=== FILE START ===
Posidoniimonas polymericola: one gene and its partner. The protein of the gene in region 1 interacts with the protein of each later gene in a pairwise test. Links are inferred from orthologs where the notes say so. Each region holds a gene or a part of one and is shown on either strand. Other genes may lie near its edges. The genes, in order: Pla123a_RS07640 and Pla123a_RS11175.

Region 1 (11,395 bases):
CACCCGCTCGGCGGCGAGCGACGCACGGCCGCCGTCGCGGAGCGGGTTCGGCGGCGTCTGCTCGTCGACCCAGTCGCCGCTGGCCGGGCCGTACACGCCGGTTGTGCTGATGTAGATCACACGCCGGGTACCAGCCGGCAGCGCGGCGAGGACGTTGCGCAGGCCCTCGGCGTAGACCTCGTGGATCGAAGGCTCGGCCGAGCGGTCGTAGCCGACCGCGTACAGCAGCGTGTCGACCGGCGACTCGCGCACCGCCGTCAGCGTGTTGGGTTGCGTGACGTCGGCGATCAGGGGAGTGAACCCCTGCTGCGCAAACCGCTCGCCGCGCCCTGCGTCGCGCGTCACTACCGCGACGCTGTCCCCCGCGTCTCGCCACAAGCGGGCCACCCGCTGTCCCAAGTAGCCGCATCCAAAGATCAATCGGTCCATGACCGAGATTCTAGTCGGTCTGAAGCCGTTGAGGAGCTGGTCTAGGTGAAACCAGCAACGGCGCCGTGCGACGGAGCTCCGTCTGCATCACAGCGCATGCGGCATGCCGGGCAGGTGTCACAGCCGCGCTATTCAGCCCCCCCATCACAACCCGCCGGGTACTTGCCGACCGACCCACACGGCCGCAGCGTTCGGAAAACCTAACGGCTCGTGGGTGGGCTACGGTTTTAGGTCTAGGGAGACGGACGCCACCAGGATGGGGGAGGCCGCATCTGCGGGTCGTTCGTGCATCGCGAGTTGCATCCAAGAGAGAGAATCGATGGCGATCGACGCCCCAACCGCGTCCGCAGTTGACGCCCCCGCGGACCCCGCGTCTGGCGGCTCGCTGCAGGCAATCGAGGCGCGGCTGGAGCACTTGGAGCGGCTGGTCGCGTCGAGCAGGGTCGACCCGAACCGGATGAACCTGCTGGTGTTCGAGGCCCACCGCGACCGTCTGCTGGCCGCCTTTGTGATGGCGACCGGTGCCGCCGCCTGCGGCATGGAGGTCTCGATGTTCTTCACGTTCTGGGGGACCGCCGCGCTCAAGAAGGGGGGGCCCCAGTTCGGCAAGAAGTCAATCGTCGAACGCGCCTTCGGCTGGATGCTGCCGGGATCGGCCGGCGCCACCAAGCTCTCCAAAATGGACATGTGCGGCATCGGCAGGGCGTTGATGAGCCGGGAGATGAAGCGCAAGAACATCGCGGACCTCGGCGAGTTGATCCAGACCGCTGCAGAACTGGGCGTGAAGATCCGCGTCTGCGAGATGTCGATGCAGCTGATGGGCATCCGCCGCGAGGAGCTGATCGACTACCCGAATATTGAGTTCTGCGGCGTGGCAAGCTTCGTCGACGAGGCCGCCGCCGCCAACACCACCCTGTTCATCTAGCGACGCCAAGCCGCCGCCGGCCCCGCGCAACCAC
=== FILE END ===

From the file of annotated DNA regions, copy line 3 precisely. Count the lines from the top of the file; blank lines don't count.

CACCCGCTCGGCGGCGAGCGACGCACGGCCGCCGTCGCGGAGCGGGTTCGGCGGCGTCTGCTCGTCGACCCAGTCGCCGCTGGCCGGGCCGTACACGCCGGTTGTGCTGATGTAGATCACACGCCGGGTACCAGCCGGCAGCGCGGCGAGGACGTTGCGCAGGCCCTCGGCGTAGACCTCGTGGATCGAAGGCTCGGCCGAGCGGTCGTAGCCGACCGCGTACAGCAGCGTGTCGACCGGCGACTCGCGCACCGCCGTCAGCGTGTTGGGTTGCGTGACGTCGGCGATCAGGGGAGTGAACCCCTGCTGCGCAAACCGCTCGCCGCGCCCTGCGTCGCGCGTCACTACCGCGACGCTGTCCCCCGCGTCTCGCCACAAGCGGGCCACCCGCTGTCCCAAGTAGCCGCATCCAAAGATCAATCGGTCCATGACCGAGATTCTAGTCGGTCTGAAGCCGTTGAGGAGCTGGTCTAGGTGAAACCAGCAACGGCGCCGTGCGACGGAGCTCCGTCTGCATCACAGCGCATGCGGCATGCCGGGCAGGTGTCACAGCCGCGCTATTCAGCCCCCCCATCACAACCCGCCGGGTACTTGCCGACCGACCCACACGGCCGCAGCGTTCGGAAAACCTAACGGCTCGTGGGTGGGCTACGGTTTTAGGTCTAGGGAGACGGACGCCACCAGGATGGGGGAGGCCGCATCTGCGGGTCGTTCGTGCATCGCGAGTTGCATCCAAGAGAGAGAATCGATGGCGATCGACGCCCCAACCGCGTCCGCAGTTGACGCCCCCGCGGACCCCGCGTCTGGCGGCTCGCTGCAGGCAATCGAGGCGCGGCTGGAGCACTTGGAGCGGCTGGTCGCGTCGAGCAGGGTCGACCCGAACCGGATGAACCTGCTGGTGTTCGAGGCCCACCGCGACCGTCTGCTGGCCGCCTTTGTGATGGCGACCGGTGCCGCCGCCTGCGGCATGGAGGTCTCGATGTTCTTCACGTTCTGGGGGACCGCCGCGCTCAAGAAGGGGGGGCCCCAGTTCGGCAAGAAGTCAATCGTCGAACGCGCCTTCGGCTGGATGCTGCCGGGATCGGCCGGCGCCACCAAGCTCTCCAAAATGGACATGTGCGGCATCGGCAGGGCGTTGATGAGCCGGGAGATGAAGCGCAAGAACATCGCGGACCTCGGCGAGTTGATCCAGACCGCTGCAGAACTGGGCGTGAAGATCCGCGTCTGCGAGATGTCGATGCAGCTGATGGGCATCCGCCGCGAGGAGCTGATCGACTACCCGAATATTGAGTTCTGCGGCGTGGCAAGCTTCGTCGACGAGGCCGCCGCCGCCAACACCACCCTGTTCATCTAGCGACGCCAAGCCGCCGCCGGCCCCGCGCAACCAC